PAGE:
Thomas Wictor

Memento mori

Memento mori

A memento mori is a work of art that reminds the viewer that we all die. Over the past few weeks I’ve been thinking a lot about death, most likely because of the threats I get. The level of physical danger I face isn’t clear, but I live as though every second could be my last. It isn’t as stressful as I thought it would be. Though on some days I wish I could return to the life I had before, it’s too late. My posts have been picked up by the Iranian and Arab media. What will be, will be.

Every day I’m hit with a powerful memory of our vacations in Miami, Florida. Of all the places I’ve been, Miami of 1968 to 1972 is the place I’d most like to revisit. We used to stay in the Columbus Hotel, which was on Biscayne Boulevard.


The elevators had operators who were all Cubans and were blown away by these blond and red-headed kids who spoke fluent Spanish. They’d stop the elevators between floors for us and open the outer door, leaving only the gate shut.


Being on neither floor was surreal, a supernatural state of existence.

What we loved the most about staying in the Columbus Hotel was room service. They made incredible hamburgers, the French fries served in a kind of wine sauce. Just delicious. Staff wheeled the dinner in on carts with white linen tablecloths, and each dish had a stainless-steel cover with a hole on top.


You have to understand that we were raised in oil camps in Venezuela. For kids like us, old hotels, white-linen table cloths, and stainless-steel plate covers were magic. I can still remember the scent of those French fries in wine sauce. It wafted out of the holes in the plate covers. Anticipating this once-a-year meal was as good as the food itself.

The downside of Miami was our annual physicals and trips to the dentist and eye doctor. But we endured those because the reward was staying in the Columbus. The hotel’s Bahamas Room was where I first tasted grape jelly. Our breakfast toast was served in metal racks.


Each of us was given a small dish with butter pats and little containers of grape jelly. In Venezuela we could get only strawberry jam, so grape jelly was mysterious food of the gods.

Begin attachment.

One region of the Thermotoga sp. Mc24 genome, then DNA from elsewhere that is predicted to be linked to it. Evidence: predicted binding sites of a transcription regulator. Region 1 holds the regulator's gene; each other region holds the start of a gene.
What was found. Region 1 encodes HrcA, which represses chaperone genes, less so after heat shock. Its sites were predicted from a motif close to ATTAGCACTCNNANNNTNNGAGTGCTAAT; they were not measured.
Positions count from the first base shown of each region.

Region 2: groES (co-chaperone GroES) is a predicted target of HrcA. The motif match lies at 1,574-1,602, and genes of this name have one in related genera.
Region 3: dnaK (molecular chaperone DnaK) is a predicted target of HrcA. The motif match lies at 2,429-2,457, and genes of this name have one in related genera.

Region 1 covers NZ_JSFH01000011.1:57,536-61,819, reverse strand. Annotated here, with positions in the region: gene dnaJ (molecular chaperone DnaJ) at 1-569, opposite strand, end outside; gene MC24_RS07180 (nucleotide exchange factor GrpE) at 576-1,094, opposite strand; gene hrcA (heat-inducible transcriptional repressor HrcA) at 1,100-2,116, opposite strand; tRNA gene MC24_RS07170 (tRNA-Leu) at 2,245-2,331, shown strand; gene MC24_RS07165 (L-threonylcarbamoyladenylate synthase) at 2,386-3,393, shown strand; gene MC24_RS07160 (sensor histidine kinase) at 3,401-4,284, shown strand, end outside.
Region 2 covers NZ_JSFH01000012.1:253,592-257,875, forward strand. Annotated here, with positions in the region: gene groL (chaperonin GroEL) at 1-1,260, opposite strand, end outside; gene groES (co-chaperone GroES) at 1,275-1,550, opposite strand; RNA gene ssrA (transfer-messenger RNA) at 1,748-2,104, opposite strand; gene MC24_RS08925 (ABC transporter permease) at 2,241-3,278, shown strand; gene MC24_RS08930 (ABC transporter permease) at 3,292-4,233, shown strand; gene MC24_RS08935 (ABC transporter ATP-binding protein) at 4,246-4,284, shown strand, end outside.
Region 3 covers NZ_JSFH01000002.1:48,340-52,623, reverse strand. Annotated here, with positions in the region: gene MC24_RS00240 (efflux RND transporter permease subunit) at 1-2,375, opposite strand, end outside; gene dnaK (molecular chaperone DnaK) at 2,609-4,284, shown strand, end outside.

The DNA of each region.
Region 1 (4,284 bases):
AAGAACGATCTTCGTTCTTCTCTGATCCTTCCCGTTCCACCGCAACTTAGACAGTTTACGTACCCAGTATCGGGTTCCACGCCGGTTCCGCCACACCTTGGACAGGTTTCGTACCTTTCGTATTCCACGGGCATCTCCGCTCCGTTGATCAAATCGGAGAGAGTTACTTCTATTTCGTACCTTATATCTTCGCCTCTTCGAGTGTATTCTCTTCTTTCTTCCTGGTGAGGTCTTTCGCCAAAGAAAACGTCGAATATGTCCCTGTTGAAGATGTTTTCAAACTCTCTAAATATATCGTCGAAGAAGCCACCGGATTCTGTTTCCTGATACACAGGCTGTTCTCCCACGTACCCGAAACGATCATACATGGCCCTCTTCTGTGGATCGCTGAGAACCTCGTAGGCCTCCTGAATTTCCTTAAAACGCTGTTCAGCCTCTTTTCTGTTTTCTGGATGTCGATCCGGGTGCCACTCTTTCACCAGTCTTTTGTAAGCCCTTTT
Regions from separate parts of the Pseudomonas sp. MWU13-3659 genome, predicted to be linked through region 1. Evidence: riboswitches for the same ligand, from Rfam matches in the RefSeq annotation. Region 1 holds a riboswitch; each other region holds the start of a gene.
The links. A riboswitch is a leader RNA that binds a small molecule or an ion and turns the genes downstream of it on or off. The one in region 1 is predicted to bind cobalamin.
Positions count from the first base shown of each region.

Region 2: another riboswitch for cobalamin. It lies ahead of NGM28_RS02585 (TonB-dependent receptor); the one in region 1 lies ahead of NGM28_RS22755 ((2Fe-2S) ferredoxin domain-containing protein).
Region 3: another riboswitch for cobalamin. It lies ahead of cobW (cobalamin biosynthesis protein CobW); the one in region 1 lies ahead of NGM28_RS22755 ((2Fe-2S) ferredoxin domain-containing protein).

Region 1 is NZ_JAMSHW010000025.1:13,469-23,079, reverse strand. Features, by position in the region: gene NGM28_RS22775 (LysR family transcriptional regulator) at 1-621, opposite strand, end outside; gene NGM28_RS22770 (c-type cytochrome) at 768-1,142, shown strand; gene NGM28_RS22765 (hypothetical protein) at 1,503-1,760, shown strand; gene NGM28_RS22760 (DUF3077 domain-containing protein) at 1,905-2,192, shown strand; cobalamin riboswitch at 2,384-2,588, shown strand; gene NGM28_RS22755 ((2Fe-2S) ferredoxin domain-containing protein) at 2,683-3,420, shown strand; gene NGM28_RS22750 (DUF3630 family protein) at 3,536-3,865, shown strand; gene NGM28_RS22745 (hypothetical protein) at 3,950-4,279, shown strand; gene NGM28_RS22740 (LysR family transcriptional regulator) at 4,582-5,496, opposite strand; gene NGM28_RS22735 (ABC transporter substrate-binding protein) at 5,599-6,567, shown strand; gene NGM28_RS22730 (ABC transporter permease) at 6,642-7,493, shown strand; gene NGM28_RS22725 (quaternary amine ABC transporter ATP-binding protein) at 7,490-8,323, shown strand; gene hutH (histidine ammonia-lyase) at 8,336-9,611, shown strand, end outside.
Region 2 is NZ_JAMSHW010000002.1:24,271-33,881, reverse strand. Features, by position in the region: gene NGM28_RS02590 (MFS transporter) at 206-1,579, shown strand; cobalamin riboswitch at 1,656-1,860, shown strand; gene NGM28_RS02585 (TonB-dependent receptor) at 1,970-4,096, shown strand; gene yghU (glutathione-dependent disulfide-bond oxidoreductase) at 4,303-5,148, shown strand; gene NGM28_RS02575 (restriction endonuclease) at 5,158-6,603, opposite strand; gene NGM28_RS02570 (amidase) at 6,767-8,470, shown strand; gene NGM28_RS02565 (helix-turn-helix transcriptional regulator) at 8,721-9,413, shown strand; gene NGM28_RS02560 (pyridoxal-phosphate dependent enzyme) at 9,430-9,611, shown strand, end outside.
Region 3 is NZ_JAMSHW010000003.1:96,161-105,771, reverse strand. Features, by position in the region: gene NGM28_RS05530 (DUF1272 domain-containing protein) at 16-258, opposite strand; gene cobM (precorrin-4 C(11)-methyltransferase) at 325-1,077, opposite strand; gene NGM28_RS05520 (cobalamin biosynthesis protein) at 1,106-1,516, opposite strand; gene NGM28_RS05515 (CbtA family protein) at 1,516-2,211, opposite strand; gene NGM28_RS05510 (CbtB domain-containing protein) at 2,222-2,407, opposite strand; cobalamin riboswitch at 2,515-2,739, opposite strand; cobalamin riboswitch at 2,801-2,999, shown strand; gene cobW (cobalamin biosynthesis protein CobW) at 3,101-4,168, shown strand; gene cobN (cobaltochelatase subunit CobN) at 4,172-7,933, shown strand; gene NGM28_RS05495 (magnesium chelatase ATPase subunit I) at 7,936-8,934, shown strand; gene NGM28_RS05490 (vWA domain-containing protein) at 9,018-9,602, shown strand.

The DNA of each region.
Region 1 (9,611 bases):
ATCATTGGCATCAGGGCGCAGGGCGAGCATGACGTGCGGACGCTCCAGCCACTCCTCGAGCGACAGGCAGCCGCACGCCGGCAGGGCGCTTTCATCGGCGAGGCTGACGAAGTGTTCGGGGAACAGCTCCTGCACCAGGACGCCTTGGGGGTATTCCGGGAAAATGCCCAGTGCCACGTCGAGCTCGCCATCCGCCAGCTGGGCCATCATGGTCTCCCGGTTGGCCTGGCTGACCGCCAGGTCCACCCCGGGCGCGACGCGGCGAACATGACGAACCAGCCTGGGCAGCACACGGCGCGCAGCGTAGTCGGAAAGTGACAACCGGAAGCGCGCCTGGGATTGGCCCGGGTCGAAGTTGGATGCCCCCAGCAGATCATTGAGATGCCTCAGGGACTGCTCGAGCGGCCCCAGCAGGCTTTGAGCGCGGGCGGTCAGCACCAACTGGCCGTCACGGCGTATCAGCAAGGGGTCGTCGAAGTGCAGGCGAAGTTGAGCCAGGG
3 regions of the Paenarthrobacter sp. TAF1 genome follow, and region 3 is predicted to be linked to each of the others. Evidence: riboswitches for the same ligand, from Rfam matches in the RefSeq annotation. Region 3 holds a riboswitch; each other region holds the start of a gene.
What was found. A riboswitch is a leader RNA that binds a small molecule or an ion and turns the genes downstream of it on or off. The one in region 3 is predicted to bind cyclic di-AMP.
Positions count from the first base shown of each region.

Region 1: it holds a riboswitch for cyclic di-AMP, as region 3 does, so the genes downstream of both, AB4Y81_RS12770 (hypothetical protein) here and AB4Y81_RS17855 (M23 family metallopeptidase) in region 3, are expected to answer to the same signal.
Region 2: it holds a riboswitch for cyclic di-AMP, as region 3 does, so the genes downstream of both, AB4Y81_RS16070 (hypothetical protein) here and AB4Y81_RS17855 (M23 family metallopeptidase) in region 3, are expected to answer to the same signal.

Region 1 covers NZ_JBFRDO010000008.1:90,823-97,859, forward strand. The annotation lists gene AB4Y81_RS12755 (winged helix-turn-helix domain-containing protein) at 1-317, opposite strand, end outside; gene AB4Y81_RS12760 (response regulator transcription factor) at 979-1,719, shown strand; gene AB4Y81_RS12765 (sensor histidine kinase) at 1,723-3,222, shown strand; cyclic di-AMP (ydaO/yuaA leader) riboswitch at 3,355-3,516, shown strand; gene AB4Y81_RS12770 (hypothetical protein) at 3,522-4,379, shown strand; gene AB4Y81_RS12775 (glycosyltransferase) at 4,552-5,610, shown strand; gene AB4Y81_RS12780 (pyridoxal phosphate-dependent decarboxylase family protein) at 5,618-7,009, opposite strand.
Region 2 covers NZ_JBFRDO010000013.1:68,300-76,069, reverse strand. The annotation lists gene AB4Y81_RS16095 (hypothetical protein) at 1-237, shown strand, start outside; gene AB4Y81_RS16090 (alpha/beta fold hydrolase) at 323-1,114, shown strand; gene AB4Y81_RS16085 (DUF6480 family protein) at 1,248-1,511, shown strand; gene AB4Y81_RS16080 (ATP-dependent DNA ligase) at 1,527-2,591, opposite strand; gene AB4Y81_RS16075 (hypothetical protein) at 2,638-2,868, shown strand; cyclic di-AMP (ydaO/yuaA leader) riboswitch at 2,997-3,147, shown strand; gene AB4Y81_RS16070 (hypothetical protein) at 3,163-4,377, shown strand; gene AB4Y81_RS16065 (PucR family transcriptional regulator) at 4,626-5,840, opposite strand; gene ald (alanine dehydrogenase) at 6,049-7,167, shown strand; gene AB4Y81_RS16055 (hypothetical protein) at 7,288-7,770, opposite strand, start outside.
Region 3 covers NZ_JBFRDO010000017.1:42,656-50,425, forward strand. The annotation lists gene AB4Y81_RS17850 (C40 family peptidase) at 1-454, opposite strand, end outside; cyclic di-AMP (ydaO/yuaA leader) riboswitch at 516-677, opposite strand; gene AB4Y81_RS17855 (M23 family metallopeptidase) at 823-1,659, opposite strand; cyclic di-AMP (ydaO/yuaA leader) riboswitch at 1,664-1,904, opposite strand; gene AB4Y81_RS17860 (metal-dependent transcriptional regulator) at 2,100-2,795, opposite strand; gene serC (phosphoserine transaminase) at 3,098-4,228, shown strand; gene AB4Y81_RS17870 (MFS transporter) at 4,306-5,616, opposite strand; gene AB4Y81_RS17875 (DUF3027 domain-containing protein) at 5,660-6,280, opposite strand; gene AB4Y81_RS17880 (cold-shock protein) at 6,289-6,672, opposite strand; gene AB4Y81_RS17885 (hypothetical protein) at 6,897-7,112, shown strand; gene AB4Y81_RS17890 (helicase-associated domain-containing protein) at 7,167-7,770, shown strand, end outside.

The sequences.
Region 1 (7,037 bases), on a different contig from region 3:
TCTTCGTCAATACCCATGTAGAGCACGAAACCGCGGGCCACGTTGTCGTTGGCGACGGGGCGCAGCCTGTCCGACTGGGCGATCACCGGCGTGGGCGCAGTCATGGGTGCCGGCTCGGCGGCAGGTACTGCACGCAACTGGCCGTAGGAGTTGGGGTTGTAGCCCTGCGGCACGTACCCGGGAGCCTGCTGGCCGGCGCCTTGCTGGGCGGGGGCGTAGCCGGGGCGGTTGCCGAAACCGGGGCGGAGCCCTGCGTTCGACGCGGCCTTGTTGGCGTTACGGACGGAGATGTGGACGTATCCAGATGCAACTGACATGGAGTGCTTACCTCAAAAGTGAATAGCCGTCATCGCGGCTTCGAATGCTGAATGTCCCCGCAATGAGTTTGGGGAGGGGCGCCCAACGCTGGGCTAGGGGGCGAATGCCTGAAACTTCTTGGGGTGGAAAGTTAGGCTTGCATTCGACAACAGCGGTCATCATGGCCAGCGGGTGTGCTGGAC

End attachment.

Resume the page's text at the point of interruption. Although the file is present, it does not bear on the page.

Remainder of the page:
I don’t know why every day I’m hit with incredibly vivid memories of Miami. There’s no sense of sadness or foreboding. I’m not pining for this period of my life. When the memories come, it’s as though I’m reliving the experiences. It happens every afternoon at about 3:30 and lasts no more than a minute.

Yesterday I opened a drawer in the kitchen of Lyle Cat’s house, and there was the double boiler that my parents got as a wedding present. I put it on Tim’s porch and took a photo; Tim is standing behind the security gate.


How many eggs did I hard-boil in both of those pots? How many cans of soup, stew, and baked beans did I heat up? How many hot dogs did I cook?

That double boiler is fifty-six years old, like these photos.







When we moved from Tyler, Texas, to the Netherlands in 1975, we put most of our possessions in storage. In 1978 we moved to Norway. When we called the warehouse in Texas, we discovered that the building had flooded, and our stuff had been sitting in water for three years. My father flew back to see for himself. He said that a layer of dark-green mold covered everything.

“It was like really thick cake frosting,” he told us.

Among the items lost was my parents’ wedding album. Well, exactly one month to the day after my mother died on October 13, 2013, I found the album in a box of her things. It was sitting right on top, in plain view. I’d gone through the box before and hadn’t seen the album.


That’s where I got the black-and-white photos I posted above. The color images are from slides.

When I look at those photos, I feel the same way as I do when I’m hit by the memories of Miami or when I held the double boiler: unmoored. Not depressed or hurt or anything like that. Just…adrift. We weren’t meant to live this long. Originally we were like viruses: Our only purpose was to reproduce. We lived short, violent lives and didn’t accumulate double boilers, wedding albums, and half a century of memories.

A few weeks ago our last original neighbor was carted away to a nursing home. He’s ninety, a World War II navy veteran whom my mother knew all her life. I’ll call him “Bill.” He was a very stubborn man who refused to follow any of his doctors’ orders. One day he came home and slammed the door of his truck. I went over to see if everything was all right.

“They told me I gotta lower my cholesterol!” he shouted at me. “Dumb bastards!”

“How high did they say your cholesterol is?” I asked.

“They said it’s 890!”

I almost fell over. A total cholesterol level of 240 is considered extremely high.

“Well, I don’t believe in cholesterol!” Bill yelled and stomped into his house.

As far as I can tell, he had at least ten strokes from that day on. When they put the old sailor in the nursing home, he demolished his room and had to be sedated. Nobody’s said how he’s doing, but it can’t be good. They got rid of all his furniture by simply putting it out on the sidewalk. People came and carted it away. What I mean is, scavengers came with pickup trucks.

After everything was gone, a small object was left in the driveway. It was the broken-off leg of a 1960s-vintage sofa.


I keep it as a reminder. It’s healthy to accept that you won’t live forever. That knowledge can’t help but make you a more responsible citizen and a nicer person. If you don’t let it scare or anger you.

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